When the East River overflowed during Hurricane Sandy, it very nearly took Jane's Carousel with it.
Eerie photos taken the night of the storm showed Brooklyn Bridge Park's vintage 1922 carousel, which re-opened in 2011 after many years of careful restoration, inundated by the floodwaters.
Come morning, the 48 intricately carved horses were all still standing, as was the glass building designed by Pritzker Prize-winning architect Jean Nouvel that encases it. But the basement was flooded, effectively wiping out the carousel's electronic controls.
The couple who labored over the merry-go-round for thirty years has decided to make sure it is never so threatened again.
Brooklyn developer David Walentas and his wife Jane, whose many years of hand-restoration gave the carousel its name, joined Brooklyn Bridge Park President Regina Myer on Wednesday to unveil an AquaFence flood protection system that will be used to protect the space during future storms. The system consists of 44 separate panels capable of being assembled by a crew of 10 people within two hours.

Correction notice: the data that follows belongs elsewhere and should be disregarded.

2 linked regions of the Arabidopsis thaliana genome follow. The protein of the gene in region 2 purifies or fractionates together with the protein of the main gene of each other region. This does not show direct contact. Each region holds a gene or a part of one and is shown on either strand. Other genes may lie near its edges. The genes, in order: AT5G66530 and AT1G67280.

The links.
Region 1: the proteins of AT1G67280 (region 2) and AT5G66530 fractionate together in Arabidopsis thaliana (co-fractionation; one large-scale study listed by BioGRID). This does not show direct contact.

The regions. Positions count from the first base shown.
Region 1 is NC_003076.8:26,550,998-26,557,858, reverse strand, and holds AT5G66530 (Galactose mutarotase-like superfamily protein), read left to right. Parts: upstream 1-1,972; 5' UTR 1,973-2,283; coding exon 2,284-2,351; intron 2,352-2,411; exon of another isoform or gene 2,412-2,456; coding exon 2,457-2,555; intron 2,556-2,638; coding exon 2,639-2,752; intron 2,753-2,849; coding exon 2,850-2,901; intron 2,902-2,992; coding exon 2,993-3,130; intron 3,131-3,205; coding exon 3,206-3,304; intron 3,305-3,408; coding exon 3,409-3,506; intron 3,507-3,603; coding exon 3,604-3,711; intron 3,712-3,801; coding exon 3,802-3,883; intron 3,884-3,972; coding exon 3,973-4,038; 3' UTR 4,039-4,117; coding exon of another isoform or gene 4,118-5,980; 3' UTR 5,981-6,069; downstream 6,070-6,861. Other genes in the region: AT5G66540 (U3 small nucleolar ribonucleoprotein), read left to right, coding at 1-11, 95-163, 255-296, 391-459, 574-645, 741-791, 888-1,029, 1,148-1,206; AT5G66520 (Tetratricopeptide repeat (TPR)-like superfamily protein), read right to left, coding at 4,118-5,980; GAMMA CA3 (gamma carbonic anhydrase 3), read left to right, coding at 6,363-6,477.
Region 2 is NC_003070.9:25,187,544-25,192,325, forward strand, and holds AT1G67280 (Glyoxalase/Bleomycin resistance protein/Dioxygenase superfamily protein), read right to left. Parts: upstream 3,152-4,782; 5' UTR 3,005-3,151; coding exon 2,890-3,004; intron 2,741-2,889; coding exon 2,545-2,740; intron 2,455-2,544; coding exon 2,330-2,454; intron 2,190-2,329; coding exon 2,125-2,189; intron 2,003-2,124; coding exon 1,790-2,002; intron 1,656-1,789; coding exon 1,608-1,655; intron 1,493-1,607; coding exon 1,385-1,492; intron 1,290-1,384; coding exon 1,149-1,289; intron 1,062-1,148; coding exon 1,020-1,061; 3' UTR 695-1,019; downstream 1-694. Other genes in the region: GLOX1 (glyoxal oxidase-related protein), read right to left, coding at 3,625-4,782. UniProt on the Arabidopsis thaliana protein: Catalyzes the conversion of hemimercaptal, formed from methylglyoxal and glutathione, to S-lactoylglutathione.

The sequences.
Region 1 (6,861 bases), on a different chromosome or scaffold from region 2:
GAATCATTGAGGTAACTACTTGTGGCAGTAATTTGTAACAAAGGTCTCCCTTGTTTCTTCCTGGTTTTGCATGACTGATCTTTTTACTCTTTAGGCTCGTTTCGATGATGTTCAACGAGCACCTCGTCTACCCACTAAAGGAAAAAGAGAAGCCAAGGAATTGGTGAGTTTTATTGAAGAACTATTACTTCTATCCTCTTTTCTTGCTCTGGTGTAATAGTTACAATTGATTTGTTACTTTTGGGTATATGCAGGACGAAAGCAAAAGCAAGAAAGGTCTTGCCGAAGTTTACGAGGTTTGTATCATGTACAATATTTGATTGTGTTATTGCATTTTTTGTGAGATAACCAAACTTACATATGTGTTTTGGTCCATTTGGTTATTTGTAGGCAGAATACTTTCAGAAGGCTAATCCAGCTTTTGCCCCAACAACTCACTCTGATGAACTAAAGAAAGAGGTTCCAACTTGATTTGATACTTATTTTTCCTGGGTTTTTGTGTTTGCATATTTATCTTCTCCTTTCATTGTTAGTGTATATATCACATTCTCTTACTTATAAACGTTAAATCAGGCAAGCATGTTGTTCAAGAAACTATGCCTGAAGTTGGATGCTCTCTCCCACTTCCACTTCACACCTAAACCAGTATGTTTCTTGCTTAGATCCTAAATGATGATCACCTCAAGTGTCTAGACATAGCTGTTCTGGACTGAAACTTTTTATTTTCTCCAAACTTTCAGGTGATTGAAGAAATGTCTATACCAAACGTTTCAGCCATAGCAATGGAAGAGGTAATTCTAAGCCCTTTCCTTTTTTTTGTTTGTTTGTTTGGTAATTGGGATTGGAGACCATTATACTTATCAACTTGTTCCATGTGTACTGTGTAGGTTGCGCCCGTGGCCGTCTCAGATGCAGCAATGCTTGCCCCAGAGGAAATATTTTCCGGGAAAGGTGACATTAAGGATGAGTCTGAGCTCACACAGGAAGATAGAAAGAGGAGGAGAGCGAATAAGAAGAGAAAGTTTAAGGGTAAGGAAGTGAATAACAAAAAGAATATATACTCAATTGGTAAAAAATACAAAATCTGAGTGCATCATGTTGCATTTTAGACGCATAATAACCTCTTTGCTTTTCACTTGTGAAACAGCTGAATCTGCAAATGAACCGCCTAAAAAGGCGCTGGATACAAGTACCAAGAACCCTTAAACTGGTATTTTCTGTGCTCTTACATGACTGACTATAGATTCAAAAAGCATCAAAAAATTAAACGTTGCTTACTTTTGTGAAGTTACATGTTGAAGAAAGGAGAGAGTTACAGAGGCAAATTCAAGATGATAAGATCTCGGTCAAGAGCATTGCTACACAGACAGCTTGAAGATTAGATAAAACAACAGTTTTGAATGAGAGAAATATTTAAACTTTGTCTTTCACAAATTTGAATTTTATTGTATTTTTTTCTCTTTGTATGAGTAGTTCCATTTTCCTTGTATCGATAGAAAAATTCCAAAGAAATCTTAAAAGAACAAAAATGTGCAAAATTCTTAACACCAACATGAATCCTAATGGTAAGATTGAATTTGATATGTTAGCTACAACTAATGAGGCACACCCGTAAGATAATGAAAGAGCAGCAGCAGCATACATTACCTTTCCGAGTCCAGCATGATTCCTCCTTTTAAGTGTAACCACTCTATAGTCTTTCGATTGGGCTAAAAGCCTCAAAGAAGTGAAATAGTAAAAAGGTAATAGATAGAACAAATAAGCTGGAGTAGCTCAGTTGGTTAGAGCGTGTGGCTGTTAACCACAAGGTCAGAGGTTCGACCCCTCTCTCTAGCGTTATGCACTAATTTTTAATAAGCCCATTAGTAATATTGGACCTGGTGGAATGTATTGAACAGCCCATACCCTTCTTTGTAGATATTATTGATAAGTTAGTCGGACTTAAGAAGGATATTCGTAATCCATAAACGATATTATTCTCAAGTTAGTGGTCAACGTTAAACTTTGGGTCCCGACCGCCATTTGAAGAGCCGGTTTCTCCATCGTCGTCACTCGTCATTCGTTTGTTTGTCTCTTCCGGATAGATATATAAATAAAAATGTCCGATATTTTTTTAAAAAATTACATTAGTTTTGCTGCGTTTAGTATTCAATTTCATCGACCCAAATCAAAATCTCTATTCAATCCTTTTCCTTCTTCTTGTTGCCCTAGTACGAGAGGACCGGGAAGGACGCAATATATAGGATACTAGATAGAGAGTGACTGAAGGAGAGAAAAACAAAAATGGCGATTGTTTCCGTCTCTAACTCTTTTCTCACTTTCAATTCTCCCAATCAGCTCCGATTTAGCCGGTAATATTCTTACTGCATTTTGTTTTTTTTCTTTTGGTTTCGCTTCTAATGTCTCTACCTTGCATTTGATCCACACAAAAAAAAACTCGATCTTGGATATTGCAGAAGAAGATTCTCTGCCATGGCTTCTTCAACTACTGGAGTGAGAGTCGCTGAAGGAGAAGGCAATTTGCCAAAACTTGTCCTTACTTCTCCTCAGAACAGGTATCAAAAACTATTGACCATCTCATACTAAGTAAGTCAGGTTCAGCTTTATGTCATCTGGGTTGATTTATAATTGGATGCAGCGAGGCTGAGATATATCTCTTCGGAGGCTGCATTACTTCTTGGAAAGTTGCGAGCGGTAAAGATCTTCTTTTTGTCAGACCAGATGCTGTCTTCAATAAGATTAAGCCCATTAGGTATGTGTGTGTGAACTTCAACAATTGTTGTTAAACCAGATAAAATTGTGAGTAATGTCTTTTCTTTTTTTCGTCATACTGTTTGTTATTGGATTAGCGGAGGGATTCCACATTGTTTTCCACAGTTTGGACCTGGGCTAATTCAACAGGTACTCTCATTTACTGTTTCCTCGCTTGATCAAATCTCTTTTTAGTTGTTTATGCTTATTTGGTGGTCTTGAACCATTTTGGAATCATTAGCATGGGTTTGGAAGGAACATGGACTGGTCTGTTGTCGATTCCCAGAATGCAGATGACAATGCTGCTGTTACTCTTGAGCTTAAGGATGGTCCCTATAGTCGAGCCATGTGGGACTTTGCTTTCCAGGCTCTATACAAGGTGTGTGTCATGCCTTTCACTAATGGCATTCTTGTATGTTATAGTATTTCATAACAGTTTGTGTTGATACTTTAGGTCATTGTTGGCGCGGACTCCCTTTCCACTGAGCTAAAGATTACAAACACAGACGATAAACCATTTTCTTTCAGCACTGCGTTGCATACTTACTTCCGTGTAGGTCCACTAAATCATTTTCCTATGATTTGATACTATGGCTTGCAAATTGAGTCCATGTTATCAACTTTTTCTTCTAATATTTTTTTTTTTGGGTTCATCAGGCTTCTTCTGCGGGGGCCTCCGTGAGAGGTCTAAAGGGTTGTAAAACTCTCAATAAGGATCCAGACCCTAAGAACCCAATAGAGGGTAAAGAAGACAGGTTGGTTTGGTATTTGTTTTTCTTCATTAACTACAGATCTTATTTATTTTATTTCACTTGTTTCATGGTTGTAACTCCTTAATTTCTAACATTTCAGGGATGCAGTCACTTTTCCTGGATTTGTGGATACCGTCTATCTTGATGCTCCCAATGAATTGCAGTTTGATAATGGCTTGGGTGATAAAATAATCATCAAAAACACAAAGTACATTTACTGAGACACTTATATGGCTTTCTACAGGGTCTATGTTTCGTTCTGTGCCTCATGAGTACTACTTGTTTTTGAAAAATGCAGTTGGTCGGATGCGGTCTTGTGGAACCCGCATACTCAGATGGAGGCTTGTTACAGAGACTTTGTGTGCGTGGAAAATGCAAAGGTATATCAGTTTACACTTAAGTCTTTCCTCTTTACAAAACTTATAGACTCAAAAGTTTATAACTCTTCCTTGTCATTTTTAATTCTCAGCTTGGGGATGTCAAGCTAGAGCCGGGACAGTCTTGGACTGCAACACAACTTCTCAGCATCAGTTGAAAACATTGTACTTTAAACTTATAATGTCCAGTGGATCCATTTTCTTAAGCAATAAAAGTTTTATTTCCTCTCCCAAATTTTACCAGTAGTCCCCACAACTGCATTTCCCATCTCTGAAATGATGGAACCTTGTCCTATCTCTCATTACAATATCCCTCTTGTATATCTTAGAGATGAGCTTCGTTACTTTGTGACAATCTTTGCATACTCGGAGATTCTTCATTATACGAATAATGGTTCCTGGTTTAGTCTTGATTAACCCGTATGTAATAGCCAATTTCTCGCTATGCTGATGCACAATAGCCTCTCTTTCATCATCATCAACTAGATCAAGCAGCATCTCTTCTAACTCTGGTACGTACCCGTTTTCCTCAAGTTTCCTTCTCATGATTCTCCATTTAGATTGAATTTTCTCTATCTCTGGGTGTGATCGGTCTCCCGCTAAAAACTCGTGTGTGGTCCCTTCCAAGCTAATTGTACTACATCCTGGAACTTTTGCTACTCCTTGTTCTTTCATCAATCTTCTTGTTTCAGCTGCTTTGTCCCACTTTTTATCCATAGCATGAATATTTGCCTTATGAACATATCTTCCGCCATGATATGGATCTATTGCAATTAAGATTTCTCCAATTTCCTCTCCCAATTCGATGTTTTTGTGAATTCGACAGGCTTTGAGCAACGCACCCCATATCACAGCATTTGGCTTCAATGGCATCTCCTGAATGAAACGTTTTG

“The image of Jane’s Carousel submerged during Hurricane Sandy will remain in our memories and is a testament to the importance of resilient design and preparedness in the face of climate change,” Myer said.
“We are fortunate that our park designers made a conscious effort to design a park capable of withstanding the impact of storms and major floods and applaud David and Jane Walentas’ efforts to plan for the future.”
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